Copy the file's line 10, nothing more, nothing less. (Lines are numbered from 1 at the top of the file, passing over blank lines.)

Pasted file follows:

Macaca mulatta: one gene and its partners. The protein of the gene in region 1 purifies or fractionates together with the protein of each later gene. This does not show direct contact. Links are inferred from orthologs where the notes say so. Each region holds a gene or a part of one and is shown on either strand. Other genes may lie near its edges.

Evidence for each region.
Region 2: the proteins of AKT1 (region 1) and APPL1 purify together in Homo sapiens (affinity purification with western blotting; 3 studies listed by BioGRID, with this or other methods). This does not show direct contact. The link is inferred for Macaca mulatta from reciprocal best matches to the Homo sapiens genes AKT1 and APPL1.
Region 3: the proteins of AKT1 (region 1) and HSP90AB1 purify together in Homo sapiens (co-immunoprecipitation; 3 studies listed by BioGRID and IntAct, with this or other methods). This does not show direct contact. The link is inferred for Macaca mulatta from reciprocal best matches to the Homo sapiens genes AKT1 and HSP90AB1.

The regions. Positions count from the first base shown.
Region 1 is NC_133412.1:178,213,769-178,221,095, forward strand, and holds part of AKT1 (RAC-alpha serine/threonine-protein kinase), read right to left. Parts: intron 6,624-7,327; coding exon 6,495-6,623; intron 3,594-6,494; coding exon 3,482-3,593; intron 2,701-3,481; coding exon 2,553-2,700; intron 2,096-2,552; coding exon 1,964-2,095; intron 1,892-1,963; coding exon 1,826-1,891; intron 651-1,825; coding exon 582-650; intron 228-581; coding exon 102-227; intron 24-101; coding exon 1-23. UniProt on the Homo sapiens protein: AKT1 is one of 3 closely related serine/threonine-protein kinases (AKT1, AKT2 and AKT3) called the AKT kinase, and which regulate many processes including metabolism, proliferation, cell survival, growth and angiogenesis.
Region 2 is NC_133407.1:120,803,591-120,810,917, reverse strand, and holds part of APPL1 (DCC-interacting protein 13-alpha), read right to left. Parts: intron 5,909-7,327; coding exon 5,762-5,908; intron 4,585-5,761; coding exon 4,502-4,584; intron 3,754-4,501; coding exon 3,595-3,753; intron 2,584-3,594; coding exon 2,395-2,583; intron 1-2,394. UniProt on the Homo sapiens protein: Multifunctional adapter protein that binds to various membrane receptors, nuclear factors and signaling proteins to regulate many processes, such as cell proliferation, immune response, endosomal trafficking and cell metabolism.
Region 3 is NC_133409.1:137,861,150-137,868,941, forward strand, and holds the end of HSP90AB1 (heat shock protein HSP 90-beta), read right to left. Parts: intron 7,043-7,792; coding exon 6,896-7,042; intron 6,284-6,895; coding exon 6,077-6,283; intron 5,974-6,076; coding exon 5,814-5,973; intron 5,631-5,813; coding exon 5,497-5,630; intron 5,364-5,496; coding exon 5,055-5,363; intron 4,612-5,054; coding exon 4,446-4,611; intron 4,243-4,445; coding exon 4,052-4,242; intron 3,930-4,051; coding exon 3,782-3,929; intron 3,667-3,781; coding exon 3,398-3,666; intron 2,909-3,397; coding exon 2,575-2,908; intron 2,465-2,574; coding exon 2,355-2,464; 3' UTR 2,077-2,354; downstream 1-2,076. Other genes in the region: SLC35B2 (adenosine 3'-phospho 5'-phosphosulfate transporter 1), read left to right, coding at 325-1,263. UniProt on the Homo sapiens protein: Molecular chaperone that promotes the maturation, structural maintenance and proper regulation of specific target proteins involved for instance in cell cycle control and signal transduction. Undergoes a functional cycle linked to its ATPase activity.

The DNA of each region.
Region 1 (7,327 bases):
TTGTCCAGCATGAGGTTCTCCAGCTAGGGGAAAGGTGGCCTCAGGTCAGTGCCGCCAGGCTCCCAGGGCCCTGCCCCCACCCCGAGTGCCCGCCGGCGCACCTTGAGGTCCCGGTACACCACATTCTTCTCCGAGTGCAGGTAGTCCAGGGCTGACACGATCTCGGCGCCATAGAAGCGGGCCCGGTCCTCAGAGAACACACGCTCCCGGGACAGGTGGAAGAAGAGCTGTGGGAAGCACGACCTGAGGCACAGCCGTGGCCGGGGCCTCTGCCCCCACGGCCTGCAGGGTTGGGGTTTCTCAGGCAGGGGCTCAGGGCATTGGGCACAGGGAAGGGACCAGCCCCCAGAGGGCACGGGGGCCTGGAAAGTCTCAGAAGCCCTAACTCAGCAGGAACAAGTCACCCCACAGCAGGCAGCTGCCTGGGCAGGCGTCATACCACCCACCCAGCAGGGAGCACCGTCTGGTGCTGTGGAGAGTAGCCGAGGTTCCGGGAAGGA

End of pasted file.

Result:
Region 1 (7,327 bases):